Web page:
Which Joe gave his name to ‘sloppy joes’? We look at five interesting sandwiches and their lexical origins.
1historical Chiefly historical. Of, relating to, or characteristic of the Roman province of Aquitania, or the historic province or kingdom of Aquitaine. Also occasionally: of or relating to the region of Aquitaine in modern France.
Geology. Designating the earliest stage of the Miocene epoch, between 23.03 and 20.43 million years ago; of, relating to, or dating from this stage.
1historical Chiefly historical. A native or inhabitant of the Roman province of Aquitania, or the historic province or kingdom of Aquitaine; (also) the language formerly spoken in this region, thought to be related to Basque. Also occasionally: a native or inhabitant of the region of Aquitaine in modern France.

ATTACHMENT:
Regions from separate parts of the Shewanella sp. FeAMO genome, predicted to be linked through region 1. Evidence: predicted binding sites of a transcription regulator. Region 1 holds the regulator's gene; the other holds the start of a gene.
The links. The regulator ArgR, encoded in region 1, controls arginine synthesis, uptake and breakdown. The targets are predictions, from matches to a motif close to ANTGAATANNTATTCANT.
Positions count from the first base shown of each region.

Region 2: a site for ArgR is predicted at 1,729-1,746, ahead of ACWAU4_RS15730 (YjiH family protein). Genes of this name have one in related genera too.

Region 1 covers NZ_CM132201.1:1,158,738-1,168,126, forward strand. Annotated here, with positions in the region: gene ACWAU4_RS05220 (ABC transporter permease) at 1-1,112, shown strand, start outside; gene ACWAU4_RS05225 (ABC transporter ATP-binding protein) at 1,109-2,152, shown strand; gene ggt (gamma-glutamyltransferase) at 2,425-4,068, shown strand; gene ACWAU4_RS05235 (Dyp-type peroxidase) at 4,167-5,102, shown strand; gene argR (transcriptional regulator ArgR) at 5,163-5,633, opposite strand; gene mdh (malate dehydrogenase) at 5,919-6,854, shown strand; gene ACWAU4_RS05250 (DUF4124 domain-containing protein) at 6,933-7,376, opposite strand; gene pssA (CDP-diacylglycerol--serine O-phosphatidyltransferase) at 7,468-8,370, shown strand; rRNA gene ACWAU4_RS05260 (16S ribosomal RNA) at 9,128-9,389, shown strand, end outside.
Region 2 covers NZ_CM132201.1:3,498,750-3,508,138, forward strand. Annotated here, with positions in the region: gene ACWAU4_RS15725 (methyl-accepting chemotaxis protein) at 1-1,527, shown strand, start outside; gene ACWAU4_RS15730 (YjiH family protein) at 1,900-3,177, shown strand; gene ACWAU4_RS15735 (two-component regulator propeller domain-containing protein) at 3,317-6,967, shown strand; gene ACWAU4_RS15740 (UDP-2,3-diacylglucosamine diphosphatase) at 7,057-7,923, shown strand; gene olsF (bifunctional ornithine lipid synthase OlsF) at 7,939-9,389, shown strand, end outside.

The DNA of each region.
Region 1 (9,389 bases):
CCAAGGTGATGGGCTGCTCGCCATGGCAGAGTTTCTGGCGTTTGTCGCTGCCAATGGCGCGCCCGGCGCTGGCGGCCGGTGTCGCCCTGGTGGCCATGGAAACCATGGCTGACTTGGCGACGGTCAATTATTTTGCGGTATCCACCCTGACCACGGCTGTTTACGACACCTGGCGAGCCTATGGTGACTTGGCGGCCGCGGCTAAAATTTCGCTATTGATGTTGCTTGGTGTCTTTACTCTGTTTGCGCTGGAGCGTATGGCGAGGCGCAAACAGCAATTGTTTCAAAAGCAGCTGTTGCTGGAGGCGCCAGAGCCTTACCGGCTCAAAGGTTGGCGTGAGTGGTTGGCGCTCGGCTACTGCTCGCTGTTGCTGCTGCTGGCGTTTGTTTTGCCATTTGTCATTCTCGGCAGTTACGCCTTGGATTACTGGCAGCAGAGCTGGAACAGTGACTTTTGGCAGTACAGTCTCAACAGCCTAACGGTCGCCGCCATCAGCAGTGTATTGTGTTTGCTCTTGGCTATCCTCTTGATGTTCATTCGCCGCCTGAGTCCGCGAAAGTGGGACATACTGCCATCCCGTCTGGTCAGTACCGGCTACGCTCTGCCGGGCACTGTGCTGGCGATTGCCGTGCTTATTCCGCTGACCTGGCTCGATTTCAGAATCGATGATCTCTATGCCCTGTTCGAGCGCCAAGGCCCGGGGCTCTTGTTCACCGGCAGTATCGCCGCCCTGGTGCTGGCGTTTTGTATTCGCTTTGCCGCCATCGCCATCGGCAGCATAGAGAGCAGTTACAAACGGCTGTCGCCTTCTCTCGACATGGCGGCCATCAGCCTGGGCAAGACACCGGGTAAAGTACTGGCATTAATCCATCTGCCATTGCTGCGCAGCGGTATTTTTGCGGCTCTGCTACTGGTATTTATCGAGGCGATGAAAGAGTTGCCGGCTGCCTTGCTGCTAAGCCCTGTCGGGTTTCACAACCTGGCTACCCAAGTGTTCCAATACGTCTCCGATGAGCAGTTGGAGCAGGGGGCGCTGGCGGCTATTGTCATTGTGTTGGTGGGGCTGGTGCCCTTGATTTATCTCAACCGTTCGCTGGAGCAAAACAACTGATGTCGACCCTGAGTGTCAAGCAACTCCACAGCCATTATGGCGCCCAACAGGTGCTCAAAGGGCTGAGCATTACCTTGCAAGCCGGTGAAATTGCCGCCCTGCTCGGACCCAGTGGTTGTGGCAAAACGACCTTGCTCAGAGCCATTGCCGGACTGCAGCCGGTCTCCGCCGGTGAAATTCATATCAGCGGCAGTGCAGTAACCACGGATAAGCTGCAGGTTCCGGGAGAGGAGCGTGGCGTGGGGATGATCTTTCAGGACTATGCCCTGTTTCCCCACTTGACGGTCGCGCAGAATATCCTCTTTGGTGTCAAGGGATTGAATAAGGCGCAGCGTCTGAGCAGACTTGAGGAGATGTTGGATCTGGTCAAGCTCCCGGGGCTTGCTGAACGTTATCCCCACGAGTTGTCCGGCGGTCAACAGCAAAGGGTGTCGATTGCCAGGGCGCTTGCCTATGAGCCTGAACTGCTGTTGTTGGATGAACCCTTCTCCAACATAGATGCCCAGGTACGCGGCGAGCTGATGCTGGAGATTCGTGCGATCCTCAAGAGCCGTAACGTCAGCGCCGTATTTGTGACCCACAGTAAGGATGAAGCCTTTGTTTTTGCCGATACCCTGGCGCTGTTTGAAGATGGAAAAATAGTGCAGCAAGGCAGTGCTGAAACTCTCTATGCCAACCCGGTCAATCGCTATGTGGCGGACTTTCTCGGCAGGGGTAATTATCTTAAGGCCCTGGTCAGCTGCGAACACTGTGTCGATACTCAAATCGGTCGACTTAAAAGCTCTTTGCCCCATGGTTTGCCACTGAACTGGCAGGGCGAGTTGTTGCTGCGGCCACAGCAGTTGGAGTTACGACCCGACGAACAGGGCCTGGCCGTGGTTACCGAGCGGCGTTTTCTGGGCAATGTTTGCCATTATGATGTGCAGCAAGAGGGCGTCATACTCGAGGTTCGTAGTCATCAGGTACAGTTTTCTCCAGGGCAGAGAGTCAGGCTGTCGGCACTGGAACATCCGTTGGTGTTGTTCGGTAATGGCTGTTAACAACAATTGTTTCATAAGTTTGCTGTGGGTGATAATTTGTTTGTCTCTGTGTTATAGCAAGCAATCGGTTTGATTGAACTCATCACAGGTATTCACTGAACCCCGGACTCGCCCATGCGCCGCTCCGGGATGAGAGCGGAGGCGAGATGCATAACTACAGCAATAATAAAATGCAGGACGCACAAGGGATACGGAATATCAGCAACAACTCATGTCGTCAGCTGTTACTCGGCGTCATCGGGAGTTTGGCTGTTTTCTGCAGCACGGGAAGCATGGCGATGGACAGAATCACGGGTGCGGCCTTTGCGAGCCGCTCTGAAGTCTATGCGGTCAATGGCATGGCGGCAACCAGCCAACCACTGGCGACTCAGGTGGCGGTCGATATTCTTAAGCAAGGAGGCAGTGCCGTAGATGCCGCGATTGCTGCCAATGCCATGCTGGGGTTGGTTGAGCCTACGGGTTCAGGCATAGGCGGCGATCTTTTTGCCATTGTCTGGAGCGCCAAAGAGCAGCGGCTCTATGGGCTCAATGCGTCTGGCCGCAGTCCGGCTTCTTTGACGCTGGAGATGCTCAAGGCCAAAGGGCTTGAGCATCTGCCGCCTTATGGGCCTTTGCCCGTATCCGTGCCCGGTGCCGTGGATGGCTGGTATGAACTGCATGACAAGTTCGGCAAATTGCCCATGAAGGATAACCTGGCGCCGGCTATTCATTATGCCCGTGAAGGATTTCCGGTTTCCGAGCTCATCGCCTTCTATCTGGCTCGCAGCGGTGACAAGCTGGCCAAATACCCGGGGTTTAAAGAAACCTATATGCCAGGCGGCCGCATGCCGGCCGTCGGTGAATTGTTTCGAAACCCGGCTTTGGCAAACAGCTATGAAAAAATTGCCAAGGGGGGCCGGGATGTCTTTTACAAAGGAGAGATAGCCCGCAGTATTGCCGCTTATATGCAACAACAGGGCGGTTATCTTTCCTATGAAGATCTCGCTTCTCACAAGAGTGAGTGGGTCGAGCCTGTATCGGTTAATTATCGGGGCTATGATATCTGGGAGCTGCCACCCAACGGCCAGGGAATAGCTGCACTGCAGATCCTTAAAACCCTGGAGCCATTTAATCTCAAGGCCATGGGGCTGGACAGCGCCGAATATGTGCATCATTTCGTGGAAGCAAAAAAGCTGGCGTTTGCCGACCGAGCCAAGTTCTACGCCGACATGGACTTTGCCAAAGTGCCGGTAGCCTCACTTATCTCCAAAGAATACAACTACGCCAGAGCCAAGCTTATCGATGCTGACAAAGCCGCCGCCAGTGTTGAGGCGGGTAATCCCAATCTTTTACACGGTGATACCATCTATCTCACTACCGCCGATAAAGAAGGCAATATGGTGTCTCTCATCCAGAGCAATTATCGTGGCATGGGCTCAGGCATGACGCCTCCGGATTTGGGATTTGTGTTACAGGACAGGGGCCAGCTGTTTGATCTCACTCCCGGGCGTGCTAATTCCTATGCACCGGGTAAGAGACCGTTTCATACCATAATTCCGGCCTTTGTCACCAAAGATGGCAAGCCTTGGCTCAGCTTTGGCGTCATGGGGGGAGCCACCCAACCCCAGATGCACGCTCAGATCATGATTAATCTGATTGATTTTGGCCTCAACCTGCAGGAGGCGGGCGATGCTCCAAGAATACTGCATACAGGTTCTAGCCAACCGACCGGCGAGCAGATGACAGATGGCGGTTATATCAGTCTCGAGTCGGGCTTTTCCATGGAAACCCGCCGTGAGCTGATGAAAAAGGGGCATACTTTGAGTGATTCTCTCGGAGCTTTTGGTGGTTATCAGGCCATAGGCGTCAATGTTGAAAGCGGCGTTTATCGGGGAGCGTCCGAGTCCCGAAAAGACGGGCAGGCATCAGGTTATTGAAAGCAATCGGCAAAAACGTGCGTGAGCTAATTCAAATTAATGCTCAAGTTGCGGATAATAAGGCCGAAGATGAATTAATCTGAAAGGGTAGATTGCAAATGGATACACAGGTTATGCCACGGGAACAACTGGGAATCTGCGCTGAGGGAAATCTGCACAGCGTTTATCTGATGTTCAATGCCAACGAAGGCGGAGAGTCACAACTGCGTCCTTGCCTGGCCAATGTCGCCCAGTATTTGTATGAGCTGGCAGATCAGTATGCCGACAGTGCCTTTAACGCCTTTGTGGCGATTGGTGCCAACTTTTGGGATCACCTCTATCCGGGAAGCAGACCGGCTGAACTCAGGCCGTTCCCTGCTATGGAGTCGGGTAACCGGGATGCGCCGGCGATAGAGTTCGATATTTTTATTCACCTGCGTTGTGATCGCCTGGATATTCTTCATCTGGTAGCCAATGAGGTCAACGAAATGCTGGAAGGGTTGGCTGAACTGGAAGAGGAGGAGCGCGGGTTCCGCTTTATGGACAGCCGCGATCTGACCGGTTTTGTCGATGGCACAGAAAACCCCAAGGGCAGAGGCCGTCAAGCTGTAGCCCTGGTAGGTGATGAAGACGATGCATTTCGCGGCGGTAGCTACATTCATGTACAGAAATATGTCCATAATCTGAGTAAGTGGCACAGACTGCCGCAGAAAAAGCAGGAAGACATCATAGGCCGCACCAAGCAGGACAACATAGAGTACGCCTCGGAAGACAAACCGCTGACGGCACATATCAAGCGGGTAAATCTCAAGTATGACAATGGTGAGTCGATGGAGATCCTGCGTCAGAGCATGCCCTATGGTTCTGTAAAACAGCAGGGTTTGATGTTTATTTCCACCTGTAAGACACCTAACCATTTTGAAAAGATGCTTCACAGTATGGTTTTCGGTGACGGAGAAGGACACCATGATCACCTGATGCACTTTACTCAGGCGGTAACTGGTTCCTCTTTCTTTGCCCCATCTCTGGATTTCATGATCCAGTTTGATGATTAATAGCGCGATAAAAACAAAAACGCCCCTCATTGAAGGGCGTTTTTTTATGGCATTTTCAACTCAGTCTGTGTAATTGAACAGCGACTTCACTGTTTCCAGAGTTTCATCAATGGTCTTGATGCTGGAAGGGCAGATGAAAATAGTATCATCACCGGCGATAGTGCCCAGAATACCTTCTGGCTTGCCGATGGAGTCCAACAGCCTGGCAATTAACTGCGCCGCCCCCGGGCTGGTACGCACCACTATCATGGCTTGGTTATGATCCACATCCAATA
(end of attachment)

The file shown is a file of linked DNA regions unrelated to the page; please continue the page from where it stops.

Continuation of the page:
Geology. With the: the Aquitanian stage, or the series of rocks dating from this time.
Early 17th century; earliest use found in William Slatyer (c1587–1647), Church of England clergyman and author. Partly from Aquitania (classical Latin Aquītānia), the name of a province of Roman Gaul (from classical Latin Aquītānī, the name of the Gaulish inhabitants of this region + -ia) + -an, and partly from Aquitaine (French Aquitaine), the later name of this region (corresponding to an area in the south-west of present-day France) + -ian.
We take a look at several popular, though confusing, punctuation marks.
From Afghanistan to Zimbabwe, discover surprising and intriguing language facts from around the globe.
The definitions of ‘buddy’ and ‘bro’ in the OED have recently been revised. We explore their history and increase in popularity.